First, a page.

Server-side rendering

The server-side rendering support of the Helsinki Design System makes the user's landing experience to pages smooth without flashes of unstyled content.

What is server-side rendering?

Server-side rendering (SSR) is the process where the rendering of HTML pages is done on the server-side. The fully rendered HTML document is then sent to the browser. The rendering of the HTML can happen at build time (Static site generation or pre-rendering), or during an HTTP request. The alternative to SSR is client-side rendering (CSR), where most of the HTML content is composed and rendered in the browser using JavaScript.

How does HDS support server-side rendering?

For HDS components to work with server-side rendering, you need to inject the critical CSS styles of the HDS components that are being used into the initially rendered HTML on the server's side. For hds-core, you must include the styles from the provided CSS files yourself. For hds-react HDS provides multiple options, which we will cover next.

Critical CSS

Critical CSS is applied to above-the-fold elements. It provides the styles for the immediately visible content in the browser viewport when the user opens your website. Critical CSS does not usually have the styles of the elements that are in the scrollable content outside of the browser viewport. There is one exception though, and that is if you have anchor links on the page. When user opens website from an URL that includes an anchor link, the browser automatically scrolls the page so that the link will be visible.

HDS React components use CSS-in-JS in a way where the styles are by default injected into the head tag in the browser. If you use server-side rendering and do not include the critical styles on the server, this leads to flashes of unstyled content when the user lands on the page.

To include critical styles on the server, HDS exposes a tool for extracting the used critical styles of HDS components. This should come in handy in multiple ways:

  • Automatically extracts styles based on used HTML.
  • If you add more HDS components later, you do not need to remember to add their styles separately.
  • If you happen to remove HDS components, you do not need to remember to remove their respective styles.

Let's go through a simple example of the usage of the tool:

import { getCriticalHdsRules, hdsStyles } from "hds-react";
const criticalHdsRules = await getCriticalHdsRules(bodyHTML, hdsStyles);
const finalHTML =
<style data-used-styles dangerouslySetInnerHTML={{ __html: criticalHdsRules }} />

First, we import the tool that is named getCriticalHdsRules. To be able to call it, we need two things:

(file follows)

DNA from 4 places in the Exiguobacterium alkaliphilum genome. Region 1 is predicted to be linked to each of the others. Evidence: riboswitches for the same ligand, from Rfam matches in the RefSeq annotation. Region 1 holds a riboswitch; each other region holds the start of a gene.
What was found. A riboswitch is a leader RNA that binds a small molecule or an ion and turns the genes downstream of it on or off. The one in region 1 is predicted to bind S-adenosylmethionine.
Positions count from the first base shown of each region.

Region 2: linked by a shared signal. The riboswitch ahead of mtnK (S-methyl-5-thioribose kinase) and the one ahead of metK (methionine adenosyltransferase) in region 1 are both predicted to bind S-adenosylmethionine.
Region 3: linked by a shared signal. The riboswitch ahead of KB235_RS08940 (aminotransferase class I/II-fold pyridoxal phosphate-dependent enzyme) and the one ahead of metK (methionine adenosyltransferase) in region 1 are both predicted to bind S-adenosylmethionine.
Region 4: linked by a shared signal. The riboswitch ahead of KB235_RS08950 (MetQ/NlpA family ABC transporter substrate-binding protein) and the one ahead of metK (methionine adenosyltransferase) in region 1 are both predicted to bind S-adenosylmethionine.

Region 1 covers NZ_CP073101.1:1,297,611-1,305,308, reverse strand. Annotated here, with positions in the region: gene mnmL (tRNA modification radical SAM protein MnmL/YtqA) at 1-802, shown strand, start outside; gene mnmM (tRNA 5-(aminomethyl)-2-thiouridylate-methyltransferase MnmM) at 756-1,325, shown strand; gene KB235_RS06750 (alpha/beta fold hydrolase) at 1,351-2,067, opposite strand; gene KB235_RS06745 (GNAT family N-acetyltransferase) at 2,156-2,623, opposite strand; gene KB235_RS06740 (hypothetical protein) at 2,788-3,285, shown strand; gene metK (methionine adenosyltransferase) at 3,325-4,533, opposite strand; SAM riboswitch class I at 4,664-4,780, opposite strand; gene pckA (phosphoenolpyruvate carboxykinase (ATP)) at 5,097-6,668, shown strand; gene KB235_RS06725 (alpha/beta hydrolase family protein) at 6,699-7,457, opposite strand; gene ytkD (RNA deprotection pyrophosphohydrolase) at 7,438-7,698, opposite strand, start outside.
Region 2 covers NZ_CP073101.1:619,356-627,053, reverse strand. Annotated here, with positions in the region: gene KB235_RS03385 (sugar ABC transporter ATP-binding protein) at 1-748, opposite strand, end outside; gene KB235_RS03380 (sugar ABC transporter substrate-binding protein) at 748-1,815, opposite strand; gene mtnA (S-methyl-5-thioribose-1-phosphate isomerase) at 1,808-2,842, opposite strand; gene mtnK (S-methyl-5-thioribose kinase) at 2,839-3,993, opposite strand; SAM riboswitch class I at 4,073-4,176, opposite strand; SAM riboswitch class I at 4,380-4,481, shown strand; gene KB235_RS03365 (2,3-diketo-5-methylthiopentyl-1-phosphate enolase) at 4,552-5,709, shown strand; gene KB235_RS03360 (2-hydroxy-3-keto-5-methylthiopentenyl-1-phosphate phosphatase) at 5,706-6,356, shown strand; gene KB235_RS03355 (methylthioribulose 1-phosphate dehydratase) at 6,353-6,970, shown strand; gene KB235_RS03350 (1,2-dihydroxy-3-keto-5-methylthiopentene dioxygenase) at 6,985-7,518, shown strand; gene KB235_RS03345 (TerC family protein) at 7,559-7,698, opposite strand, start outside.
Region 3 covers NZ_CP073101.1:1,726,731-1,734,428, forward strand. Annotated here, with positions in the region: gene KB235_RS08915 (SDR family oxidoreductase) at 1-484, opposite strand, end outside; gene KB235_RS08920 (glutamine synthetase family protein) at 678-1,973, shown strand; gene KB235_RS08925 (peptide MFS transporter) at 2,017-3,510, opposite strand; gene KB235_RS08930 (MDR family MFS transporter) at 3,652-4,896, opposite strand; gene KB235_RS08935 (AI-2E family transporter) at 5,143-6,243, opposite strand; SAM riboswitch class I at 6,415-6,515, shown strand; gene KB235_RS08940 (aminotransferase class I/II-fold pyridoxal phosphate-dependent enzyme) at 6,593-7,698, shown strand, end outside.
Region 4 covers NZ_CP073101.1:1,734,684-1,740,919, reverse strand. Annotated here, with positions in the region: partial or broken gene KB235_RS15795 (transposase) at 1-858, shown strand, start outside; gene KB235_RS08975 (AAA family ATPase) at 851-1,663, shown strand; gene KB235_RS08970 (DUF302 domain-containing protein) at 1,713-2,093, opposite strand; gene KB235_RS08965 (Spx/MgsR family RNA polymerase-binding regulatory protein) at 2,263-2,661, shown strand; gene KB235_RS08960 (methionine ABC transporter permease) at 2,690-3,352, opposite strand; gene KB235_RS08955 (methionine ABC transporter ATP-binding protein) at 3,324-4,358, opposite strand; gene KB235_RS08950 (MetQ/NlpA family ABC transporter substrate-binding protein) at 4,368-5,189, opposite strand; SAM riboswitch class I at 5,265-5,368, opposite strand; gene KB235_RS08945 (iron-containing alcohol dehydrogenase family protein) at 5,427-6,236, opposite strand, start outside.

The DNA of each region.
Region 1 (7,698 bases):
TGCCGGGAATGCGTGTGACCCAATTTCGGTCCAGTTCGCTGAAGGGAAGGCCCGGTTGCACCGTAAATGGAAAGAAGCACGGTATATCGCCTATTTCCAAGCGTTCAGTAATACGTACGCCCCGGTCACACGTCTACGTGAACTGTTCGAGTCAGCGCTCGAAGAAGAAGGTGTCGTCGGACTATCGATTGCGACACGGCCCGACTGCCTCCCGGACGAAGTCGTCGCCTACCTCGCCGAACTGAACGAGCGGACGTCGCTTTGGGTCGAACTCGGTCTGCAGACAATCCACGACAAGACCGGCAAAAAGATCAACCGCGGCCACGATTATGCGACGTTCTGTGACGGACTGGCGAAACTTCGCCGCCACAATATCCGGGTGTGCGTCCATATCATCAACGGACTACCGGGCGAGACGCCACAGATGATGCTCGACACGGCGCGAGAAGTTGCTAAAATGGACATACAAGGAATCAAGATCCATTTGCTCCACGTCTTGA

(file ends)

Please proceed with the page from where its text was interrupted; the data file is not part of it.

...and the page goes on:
1. The initially to-be-rendered HTML body code as a string.
  2. hdsStyles - a variable holding all the styles of the HDS react components as a string.

Calling it returns a string containing the critical CSS styles. The rest is easy, we set those styles into a style tag, that we will then inject into the finally rendered HTML document. It can be wise to cache the result of getCriticalHdsRules based on the function parameters in order to improve performance.

See below for more complete examples:

HDS react provides all the styles of HDS components in a file called index.css, located at the root of the library. You can import that file and collect the critical CSS styles from there. Another alternative is to use exported variable called hdsStyles:

import { hdsStyles } from 'hds-react';

This variable holds all the styles of HDS React components compiled into a single string. It might be tempting to include all the styles in hdsStyles or index.css to your HTML, and call it a day. This is not optimal because the size of the HDS styles is large and probably growing as new components are added to it. Adding all the styles might have an impact on the performance of the app. Instead, you should collect only the necessary styles for the initial render. We recommend using the tool described in option 1. But if you are unable to use that, extracting the critical CSS styles from either hdsStyles or index.css might work out for you.

Customising HDS components and server-side rendering

If you customise hds-react components with the theme prop, the style changes will not be visible on the first render. The preferred way to customise hds-react components with server-side rendering is using the className prop. However, notice that sometimes CSS selector specificity of 0-1-0 may not be enough to overwrite default CSS variables. This depends on the CSS declaration order on the page or component's default styles selector specificity. You may have to use a more specific CSS selector for the custom styles class, for example, #myComponent.custom-class, .custom-class.custom-class, etc.